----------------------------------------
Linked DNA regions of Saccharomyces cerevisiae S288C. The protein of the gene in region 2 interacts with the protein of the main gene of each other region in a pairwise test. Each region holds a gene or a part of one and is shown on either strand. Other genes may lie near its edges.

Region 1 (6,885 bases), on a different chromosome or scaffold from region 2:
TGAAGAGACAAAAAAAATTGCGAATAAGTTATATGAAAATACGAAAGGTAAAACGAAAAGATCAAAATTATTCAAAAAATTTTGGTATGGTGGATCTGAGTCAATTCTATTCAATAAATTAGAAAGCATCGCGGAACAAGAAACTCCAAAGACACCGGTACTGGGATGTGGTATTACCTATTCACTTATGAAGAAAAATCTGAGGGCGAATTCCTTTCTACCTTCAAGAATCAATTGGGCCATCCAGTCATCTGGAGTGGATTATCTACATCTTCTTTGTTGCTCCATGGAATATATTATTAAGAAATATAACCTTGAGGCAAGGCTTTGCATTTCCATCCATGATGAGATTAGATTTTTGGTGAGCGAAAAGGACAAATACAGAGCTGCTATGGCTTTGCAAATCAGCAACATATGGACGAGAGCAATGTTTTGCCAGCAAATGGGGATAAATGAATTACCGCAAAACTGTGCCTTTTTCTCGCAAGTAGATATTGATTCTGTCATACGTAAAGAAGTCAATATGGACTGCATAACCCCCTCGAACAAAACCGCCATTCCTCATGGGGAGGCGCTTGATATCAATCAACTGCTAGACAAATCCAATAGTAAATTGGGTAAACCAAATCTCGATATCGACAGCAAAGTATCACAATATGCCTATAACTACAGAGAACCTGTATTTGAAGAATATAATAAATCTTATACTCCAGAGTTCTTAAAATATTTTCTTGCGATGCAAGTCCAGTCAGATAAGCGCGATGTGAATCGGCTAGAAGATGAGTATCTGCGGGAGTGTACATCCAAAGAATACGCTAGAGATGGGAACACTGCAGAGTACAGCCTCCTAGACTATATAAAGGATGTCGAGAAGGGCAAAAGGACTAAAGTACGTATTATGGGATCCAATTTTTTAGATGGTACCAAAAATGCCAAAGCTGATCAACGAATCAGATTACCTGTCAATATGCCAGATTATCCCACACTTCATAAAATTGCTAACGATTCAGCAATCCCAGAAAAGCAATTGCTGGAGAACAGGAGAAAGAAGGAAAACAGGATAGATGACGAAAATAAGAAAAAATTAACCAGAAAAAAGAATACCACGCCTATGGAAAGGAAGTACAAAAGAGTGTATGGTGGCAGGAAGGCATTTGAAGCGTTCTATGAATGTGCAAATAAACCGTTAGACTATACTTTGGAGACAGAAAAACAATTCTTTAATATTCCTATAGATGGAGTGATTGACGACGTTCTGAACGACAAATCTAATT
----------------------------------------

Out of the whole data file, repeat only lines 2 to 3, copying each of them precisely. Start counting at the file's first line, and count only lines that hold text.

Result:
Region 1 (6,885 bases), on a different chromosome or scaffold from region 2:
TGAAGAGACAAAAAAAATTGCGAATAAGTTATATGAAAATACGAAAGGTAAAACGAAAAGATCAAAATTATTCAAAAAATTTTGGTATGGTGGATCTGAGTCAATTCTATTCAATAAATTAGAAAGCATCGCGGAACAAGAAACTCCAAAGACACCGGTACTGGGATGTGGTATTACCTATTCACTTATGAAGAAAAATCTGAGGGCGAATTCCTTTCTACCTTCAAGAATCAATTGGGCCATCCAGTCATCTGGAGTGGATTATCTACATCTTCTTTGTTGCTCCATGGAATATATTATTAAGAAATATAACCTTGAGGCAAGGCTTTGCATTTCCATCCATGATGAGATTAGATTTTTGGTGAGCGAAAAGGACAAATACAGAGCTGCTATGGCTTTGCAAATCAGCAACATATGGACGAGAGCAATGTTTTGCCAGCAAATGGGGATAAATGAATTACCGCAAAACTGTGCCTTTTTCTCGCAAGTAGATATTGATTCTGTCATACGTAAAGAAGTCAATATGGACTGCATAACCCCCTCGAACAAAACCGCCATTCCTCATGGGGAGGCGCTTGATATCAATCAACTGCTAGACAAATCCAATAGTAAATTGGGTAAACCAAATCTCGATATCGACAGCAAAGTATCACAATATGCCTATAACTACAGAGAACCTGTATTTGAAGAATATAATAAATCTTATACTCCAGAGTTCTTAAAATATTTTCTTGCGATGCAAGTCCAGTCAGATAAGCGCGATGTGAATCGGCTAGAAGATGAGTATCTGCGGGAGTGTACATCCAAAGAATACGCTAGAGATGGGAACACTGCAGAGTACAGCCTCCTAGACTATATAAAGGATGTCGAGAAGGGCAAAAGGACTAAAGTACGTATTATGGGATCCAATTTTTTAGATGGTACCAAAAATGCCAAAGCTGATCAACGAATCAGATTACCTGTCAATATGCCAGATTATCCCACACTTCATAAAATTGCTAACGATTCAGCAATCCCAGAAAAGCAATTGCTGGAGAACAGGAGAAAGAAGGAAAACAGGATAGATGACGAAAATAAGAAAAAATTAACCAGAAAAAAGAATACCACGCCTATGGAAAGGAAGTACAAAAGAGTGTATGGTGGCAGGAAGGCATTTGAAGCGTTCTATGAATGTGCAAATAAACCGTTAGACTATACTTTGGAGACAGAAAAACAATTCTTTAATATTCCTATAGATGGAGTGATTGACGACGTTCTGAACGACAAATCTAATT